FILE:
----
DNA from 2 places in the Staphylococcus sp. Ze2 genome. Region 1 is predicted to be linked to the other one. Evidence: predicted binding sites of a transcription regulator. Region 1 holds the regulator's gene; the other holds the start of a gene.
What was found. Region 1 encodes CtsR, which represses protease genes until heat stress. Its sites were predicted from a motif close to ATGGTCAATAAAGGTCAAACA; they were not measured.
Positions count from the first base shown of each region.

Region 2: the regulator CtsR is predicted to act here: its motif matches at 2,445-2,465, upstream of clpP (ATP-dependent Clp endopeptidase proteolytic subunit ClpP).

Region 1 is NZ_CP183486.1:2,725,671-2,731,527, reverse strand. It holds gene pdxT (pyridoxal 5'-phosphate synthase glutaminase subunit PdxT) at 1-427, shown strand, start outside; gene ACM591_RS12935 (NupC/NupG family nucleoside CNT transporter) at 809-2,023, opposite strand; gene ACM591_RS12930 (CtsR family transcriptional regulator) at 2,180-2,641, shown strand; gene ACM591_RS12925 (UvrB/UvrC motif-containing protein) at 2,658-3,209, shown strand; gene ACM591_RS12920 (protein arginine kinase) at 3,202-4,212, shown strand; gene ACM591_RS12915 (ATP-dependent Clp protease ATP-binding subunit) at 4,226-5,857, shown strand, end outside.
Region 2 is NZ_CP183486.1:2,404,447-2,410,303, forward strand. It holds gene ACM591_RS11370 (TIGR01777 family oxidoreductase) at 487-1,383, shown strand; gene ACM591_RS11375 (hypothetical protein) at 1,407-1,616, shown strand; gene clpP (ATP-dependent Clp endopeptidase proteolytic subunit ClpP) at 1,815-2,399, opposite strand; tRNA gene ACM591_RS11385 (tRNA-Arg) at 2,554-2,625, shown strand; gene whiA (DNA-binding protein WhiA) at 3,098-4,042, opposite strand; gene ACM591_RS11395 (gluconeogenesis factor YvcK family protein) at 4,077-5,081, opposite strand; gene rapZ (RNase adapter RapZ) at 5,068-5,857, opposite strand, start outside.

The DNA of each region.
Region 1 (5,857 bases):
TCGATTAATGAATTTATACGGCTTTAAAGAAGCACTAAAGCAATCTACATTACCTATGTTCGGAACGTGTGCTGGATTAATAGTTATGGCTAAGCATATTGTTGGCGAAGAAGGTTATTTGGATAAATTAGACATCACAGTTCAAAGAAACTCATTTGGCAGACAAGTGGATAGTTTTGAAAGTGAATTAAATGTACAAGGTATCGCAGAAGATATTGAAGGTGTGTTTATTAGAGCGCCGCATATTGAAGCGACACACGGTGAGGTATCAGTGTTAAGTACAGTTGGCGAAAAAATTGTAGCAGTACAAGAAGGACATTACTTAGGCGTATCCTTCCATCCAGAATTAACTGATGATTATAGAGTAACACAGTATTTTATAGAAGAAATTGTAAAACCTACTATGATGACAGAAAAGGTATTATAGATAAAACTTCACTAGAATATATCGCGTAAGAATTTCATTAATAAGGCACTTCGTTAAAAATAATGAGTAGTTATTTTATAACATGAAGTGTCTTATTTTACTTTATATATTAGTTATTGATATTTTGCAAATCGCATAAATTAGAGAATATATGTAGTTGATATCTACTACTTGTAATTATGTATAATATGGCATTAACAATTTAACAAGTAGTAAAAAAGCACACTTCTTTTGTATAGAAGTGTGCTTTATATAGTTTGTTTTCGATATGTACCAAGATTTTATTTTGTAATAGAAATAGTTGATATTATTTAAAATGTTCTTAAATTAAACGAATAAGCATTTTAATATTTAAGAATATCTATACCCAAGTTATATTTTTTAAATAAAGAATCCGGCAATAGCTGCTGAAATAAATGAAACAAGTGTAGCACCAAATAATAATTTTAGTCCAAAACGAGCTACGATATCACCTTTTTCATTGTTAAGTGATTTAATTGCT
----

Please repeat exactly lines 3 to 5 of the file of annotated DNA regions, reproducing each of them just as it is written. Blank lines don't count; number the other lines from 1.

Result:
Positions count from the first base shown of each region.

Region 2: the regulator CtsR is predicted to act here: its motif matches at 2,445-2,465, upstream of clpP (ATP-dependent Clp endopeptidase proteolytic subunit ClpP).

Region 1 is NZ_CP183486.1:2,725,671-2,731,527, reverse strand. It holds gene pdxT (pyridoxal 5'-phosphate synthase glutaminase subunit PdxT) at 1-427, shown strand, start outside; gene ACM591_RS12935 (NupC/NupG family nucleoside CNT transporter) at 809-2,023, opposite strand; gene ACM591_RS12930 (CtsR family transcriptional regulator) at 2,180-2,641, shown strand; gene ACM591_RS12925 (UvrB/UvrC motif-containing protein) at 2,658-3,209, shown strand; gene ACM591_RS12920 (protein arginine kinase) at 3,202-4,212, shown strand; gene ACM591_RS12915 (ATP-dependent Clp protease ATP-binding subunit) at 4,226-5,857, shown strand, end outside.